Howie Howard on Political Divisions
Today’s post also comes from Vermont Rep. Adam “Howie” Howard, a delegate on our 2012 Sri Lanka/Nepal program. We reiterate that all delegates’ views are their own and are not representative of ACYPL.
The Diaspora Divide
Sri Lanka Part II
Tuesday March 27th, Colombo, Sri Lanka—Outside a 400-year-old Dutch hospital converted recently from a military outpost to a thriving restaurant, Dharshan Munidasa smokes a mini cigar and espouses local knowledge.
Second only to the crab boiled in spiced olive oil, the soup de jour is the menagerie created by last week’s United Nations Human Rights Council: it’s a resolution calling on the Sri Lankan government to do more to reconcile with the minority Tamil population after 30 years of war, and now three years of grumpy peace.
Himself an International Relations graduate of Johns Hopkins University, Munidasa is now a respected restaurateur in Colombo and owner of The Ministry of Crab where our delegation joined him tonight.
“This place is a dividend of peace,” he says, taking a puff and sipping at a glass of Italian red. Investments in Sri Lanka since the end of the war in 2009 have been swift: From an ambitious expressway system and other overdue infrastructure to countless hotels and restaurants, this place is seriously on the move. But behind the wining and dining there is still some whining and division. And, well, as we’re learning, day-by-day and city-by-city, it’s complicated. Everyone we speak with has a different take, not only on the resolution, which everyone agrees sheds no new light—nothing profound—on the topic of two ethnic groups getting along after three decades of violence.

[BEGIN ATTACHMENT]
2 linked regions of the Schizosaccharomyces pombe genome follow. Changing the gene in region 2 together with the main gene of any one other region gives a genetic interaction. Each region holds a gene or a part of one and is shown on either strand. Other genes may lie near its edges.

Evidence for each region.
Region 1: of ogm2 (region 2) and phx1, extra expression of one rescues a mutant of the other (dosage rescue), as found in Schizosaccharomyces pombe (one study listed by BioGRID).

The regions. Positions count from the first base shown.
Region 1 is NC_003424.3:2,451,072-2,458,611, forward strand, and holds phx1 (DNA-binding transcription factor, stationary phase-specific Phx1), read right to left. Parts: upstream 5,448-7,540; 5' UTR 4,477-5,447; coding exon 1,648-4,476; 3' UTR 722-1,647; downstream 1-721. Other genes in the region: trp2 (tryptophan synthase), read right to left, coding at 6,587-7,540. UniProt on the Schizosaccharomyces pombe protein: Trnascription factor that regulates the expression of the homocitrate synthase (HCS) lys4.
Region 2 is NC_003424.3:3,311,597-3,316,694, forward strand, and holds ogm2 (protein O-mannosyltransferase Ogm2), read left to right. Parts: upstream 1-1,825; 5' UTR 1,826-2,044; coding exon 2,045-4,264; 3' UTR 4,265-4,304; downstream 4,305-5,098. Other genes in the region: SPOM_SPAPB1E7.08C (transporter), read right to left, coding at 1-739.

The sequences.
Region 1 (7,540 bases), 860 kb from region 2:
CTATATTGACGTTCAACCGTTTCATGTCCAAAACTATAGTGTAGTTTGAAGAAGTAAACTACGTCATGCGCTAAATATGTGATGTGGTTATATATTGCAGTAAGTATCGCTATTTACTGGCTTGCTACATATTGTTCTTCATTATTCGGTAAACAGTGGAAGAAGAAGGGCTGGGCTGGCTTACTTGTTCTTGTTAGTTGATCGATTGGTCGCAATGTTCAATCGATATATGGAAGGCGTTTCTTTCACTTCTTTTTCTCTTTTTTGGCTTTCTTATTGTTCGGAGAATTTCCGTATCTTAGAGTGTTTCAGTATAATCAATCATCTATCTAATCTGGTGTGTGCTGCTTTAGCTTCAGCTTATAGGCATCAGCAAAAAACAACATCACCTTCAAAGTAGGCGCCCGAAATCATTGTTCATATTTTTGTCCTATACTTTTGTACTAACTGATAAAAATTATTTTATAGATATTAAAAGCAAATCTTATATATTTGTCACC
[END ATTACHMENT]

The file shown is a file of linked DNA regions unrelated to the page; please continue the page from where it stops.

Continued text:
In one of the most comprehensive published assessments of the American sponsored resolution we’ve seen, Dr. Dayan Jayatilleka said the following in an editorial published in today’s Daily Mirror, the largest non-state run paper in Colombo.
“The Geneva outcome has spawned several schools of thought. Some in the Tamil Diaspora believe it is a blow against Sri Lanka and are pleased. Some hold that it is not and are unhappy. Both are sub-categories of those who support a Tamil Ealam through international intervention. In the mainstream of Sri Lankan politics and society, there are other schools of opinion. Some hold that the resolution is not against Sri Lanka but solely against the regime and should therefore be supported. Some believe it is neither against the state nor the regime and therefore should be welcomed. Others believe that it is against the regime, which they equate with or hold above the state and therefore oppose. Still others believe that it is against the regime but also against their state and national sovereignty, and therefore stand opposed.”
And, outside of political circles, there’s yet another take. And it’s not surprisingly a shot at the Americans. “The UN resolution seems a little bit hypocritical,” Munidasa says. “If the war had ended a week after Osama bin Ladan had been killed, would it have been different?”
He’s got a point. “We don’t have smart bombs,” Munidasa says. The Sri Lankan army doesn’t have Navy Seals, satellite imagery and unmanned drones. And after the terror inflicted by the Tamil Tigers over the years, many reluctantly stand behind the army’s brutal final siege ending the insurgency.